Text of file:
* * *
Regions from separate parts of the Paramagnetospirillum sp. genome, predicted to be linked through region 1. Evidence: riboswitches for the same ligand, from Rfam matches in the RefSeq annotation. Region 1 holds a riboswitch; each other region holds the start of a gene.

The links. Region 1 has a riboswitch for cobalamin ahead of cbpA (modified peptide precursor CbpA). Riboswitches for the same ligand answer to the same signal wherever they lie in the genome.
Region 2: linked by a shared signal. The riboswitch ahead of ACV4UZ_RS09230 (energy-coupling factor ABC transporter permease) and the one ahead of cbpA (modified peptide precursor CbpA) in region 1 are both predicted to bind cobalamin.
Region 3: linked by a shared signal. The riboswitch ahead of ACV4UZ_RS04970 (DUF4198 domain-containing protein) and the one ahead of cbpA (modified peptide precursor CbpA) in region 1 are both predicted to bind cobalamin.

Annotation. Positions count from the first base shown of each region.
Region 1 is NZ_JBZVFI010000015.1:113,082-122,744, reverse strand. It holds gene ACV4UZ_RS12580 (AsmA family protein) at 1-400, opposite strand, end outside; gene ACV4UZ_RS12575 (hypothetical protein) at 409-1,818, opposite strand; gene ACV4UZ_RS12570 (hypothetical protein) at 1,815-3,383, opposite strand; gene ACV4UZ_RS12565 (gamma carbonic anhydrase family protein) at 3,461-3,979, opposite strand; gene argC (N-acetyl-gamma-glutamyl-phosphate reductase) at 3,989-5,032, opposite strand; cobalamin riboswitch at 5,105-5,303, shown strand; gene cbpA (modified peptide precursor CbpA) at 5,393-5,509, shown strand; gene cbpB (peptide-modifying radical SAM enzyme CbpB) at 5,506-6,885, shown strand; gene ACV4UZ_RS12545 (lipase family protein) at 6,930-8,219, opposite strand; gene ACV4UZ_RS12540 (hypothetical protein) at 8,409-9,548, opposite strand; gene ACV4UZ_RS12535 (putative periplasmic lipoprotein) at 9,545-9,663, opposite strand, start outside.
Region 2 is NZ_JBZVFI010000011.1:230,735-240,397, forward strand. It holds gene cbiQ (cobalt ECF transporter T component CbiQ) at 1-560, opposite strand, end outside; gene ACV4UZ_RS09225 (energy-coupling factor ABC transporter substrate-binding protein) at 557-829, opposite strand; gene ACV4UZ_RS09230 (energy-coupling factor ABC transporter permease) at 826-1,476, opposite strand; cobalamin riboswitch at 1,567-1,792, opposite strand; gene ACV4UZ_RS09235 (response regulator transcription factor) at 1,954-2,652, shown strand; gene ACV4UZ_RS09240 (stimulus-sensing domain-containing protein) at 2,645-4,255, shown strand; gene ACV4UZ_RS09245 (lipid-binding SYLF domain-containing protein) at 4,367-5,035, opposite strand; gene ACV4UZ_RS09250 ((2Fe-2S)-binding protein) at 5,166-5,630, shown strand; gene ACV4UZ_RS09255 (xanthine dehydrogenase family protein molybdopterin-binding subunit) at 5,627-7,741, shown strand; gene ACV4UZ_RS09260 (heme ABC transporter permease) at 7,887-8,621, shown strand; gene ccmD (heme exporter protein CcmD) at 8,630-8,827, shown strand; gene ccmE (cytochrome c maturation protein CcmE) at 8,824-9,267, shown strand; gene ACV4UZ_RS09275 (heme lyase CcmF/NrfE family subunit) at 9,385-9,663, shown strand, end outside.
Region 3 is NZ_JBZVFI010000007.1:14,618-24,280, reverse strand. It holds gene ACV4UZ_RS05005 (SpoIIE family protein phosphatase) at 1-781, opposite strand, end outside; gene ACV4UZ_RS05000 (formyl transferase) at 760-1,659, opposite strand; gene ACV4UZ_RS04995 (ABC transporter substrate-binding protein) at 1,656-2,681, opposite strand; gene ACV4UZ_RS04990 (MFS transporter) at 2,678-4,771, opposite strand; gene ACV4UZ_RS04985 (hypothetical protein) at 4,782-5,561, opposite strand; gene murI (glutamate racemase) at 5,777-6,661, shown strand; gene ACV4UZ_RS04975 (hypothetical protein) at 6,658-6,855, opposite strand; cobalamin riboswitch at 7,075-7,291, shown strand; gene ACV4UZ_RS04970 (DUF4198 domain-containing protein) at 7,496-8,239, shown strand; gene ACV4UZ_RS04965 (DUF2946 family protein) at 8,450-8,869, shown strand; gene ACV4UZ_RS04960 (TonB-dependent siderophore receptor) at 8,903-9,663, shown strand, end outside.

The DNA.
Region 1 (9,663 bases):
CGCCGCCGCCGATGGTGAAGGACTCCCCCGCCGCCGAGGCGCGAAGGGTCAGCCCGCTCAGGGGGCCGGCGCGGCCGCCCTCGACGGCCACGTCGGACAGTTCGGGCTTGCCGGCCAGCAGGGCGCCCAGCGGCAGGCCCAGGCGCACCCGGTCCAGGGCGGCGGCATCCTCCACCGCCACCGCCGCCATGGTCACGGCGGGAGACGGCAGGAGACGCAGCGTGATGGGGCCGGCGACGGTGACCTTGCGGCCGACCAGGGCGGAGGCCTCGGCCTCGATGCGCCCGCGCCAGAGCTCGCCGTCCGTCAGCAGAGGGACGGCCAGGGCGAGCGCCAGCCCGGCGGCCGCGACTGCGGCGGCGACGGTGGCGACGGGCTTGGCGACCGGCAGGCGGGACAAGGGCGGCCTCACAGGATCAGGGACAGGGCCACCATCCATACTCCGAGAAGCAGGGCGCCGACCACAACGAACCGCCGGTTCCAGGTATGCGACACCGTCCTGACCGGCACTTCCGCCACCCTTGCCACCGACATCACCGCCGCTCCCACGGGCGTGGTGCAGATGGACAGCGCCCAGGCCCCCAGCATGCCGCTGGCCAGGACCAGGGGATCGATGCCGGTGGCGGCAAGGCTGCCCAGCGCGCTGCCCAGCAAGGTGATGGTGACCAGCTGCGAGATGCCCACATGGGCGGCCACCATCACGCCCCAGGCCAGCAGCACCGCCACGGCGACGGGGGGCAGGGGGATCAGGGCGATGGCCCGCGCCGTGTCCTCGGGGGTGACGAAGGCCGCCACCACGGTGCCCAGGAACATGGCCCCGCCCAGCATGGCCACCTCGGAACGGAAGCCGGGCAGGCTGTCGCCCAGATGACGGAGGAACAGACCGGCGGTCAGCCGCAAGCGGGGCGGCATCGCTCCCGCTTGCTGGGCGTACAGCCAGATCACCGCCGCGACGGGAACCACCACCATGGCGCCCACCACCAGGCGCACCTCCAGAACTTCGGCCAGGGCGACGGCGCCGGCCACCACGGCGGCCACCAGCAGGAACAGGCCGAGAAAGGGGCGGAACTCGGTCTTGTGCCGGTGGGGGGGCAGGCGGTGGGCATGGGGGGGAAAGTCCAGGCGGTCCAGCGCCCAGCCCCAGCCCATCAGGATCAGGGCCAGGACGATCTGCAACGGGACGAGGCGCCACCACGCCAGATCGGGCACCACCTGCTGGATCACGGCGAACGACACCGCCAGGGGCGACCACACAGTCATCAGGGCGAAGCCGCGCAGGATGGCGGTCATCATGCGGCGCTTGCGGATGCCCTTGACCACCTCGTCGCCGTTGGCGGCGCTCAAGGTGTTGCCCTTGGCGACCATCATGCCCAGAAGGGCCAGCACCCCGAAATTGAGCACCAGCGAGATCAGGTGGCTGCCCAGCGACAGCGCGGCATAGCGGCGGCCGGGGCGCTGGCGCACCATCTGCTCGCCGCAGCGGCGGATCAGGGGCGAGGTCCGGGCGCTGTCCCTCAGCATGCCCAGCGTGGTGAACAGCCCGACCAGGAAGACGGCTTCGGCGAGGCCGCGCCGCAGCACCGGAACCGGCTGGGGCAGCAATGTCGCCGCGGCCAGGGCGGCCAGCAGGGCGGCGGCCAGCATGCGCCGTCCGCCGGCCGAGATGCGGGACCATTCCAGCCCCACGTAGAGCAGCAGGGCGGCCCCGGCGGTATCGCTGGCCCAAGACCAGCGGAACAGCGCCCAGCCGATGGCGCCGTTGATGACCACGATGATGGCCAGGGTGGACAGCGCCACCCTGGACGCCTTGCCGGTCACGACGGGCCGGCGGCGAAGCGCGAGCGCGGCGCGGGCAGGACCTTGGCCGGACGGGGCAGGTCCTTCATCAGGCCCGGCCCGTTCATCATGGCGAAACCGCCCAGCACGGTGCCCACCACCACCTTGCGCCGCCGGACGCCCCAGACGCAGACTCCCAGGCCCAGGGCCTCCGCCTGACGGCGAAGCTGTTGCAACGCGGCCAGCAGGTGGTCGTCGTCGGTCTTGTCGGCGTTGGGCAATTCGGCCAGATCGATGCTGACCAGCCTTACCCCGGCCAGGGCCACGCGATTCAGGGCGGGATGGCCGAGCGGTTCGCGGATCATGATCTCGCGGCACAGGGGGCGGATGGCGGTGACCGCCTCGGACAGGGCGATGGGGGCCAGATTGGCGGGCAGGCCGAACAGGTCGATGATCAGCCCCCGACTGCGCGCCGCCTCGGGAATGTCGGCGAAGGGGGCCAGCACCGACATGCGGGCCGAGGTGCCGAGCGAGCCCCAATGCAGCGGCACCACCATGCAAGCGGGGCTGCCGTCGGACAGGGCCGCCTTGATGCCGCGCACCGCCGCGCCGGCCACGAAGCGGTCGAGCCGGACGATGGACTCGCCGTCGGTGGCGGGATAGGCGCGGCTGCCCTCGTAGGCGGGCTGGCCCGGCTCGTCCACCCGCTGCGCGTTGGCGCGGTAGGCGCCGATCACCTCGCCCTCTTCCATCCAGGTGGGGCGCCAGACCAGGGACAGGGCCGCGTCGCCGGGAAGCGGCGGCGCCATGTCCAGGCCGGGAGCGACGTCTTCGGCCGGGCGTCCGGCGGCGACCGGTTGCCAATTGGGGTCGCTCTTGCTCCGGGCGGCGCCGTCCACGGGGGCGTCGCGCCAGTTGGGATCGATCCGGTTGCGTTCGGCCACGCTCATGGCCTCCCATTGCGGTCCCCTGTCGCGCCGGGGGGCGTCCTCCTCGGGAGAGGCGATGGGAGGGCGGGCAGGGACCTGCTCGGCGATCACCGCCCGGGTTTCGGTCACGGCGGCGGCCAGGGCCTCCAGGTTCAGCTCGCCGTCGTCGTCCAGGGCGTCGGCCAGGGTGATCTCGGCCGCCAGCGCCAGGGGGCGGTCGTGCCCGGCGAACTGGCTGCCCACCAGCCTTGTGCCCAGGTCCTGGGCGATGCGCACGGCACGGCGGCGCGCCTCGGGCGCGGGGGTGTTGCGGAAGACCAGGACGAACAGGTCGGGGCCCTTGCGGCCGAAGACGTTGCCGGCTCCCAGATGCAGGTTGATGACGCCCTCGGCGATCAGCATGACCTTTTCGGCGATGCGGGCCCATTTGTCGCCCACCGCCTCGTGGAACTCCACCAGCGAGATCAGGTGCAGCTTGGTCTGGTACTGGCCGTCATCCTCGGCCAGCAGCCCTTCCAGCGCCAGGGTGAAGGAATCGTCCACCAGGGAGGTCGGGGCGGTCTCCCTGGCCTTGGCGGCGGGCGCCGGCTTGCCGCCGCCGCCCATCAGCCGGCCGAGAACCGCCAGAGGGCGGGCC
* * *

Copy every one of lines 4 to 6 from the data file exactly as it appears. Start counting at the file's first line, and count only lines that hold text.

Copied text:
Region 3: linked by a shared signal. The riboswitch ahead of ACV4UZ_RS04970 (DUF4198 domain-containing protein) and the one ahead of cbpA (modified peptide precursor CbpA) in region 1 are both predicted to bind cobalamin.

Annotation. Positions count from the first base shown of each region.
Region 1 is NZ_JBZVFI010000015.1:113,082-122,744, reverse strand. It holds gene ACV4UZ_RS12580 (AsmA family protein) at 1-400, opposite strand, end outside; gene ACV4UZ_RS12575 (hypothetical protein) at 409-1,818, opposite strand; gene ACV4UZ_RS12570 (hypothetical protein) at 1,815-3,383, opposite strand; gene ACV4UZ_RS12565 (gamma carbonic anhydrase family protein) at 3,461-3,979, opposite strand; gene argC (N-acetyl-gamma-glutamyl-phosphate reductase) at 3,989-5,032, opposite strand; cobalamin riboswitch at 5,105-5,303, shown strand; gene cbpA (modified peptide precursor CbpA) at 5,393-5,509, shown strand; gene cbpB (peptide-modifying radical SAM enzyme CbpB) at 5,506-6,885, shown strand; gene ACV4UZ_RS12545 (lipase family protein) at 6,930-8,219, opposite strand; gene ACV4UZ_RS12540 (hypothetical protein) at 8,409-9,548, opposite strand; gene ACV4UZ_RS12535 (putative periplasmic lipoprotein) at 9,545-9,663, opposite strand, start outside.